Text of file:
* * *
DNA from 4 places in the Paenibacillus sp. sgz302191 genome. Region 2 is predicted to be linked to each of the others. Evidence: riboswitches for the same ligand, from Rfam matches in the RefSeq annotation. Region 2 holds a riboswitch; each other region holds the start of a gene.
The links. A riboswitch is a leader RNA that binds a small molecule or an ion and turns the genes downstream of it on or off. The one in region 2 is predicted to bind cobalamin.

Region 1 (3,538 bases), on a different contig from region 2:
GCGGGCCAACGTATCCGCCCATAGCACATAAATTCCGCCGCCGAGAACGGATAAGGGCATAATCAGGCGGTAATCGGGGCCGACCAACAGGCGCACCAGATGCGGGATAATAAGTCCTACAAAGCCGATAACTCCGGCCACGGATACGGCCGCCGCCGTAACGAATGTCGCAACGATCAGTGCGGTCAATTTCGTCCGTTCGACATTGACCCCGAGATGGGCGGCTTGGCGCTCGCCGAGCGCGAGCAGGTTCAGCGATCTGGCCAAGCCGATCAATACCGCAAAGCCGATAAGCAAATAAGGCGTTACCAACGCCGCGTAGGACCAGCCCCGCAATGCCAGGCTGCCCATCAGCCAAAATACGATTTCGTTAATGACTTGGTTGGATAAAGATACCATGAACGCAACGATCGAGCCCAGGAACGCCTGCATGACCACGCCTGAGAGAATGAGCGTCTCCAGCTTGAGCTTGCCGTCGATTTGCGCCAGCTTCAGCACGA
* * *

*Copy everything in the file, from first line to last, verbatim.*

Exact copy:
DNA from 4 places in the Paenibacillus sp. sgz302191 genome. Region 2 is predicted to be linked to each of the others. Evidence: riboswitches for the same ligand, from Rfam matches in the RefSeq annotation. Region 2 holds a riboswitch; each other region holds the start of a gene.
The links. A riboswitch is a leader RNA that binds a small molecule or an ion and turns the genes downstream of it on or off. The one in region 2 is predicted to bind cobalamin.

Region 1 (3,538 bases), on a different contig from region 2:
GCGGGCCAACGTATCCGCCCATAGCACATAAATTCCGCCGCCGAGAACGGATAAGGGCATAATCAGGCGGTAATCGGGGCCGACCAACAGGCGCACCAGATGCGGGATAATAAGTCCTACAAAGCCGATAACTCCGGCCACGGATACGGCCGCCGCCGTAACGAATGTCGCAACGATCAGTGCGGTCAATTTCGTCCGTTCGACATTGACCCCGAGATGGGCGGCTTGGCGCTCGCCGAGCGCGAGCAGGTTCAGCGATCTGGCCAAGCCGATCAATACCGCAAAGCCGATAAGCAAATAAGGCGTTACCAACGCCGCGTAGGACCAGCCCCGCAATGCCAGGCTGCCCATCAGCCAAAATACGATTTCGTTAATGACTTGGTTGGATAAAGATACCATGAACGCAACGATCGAGCCCAGGAACGCCTGCATGACCACGCCTGAGAGAATGAGCGTCTCCAGCTTGAGCTTGCCGTCGATTTGCGCCAGCTTCAGCACGA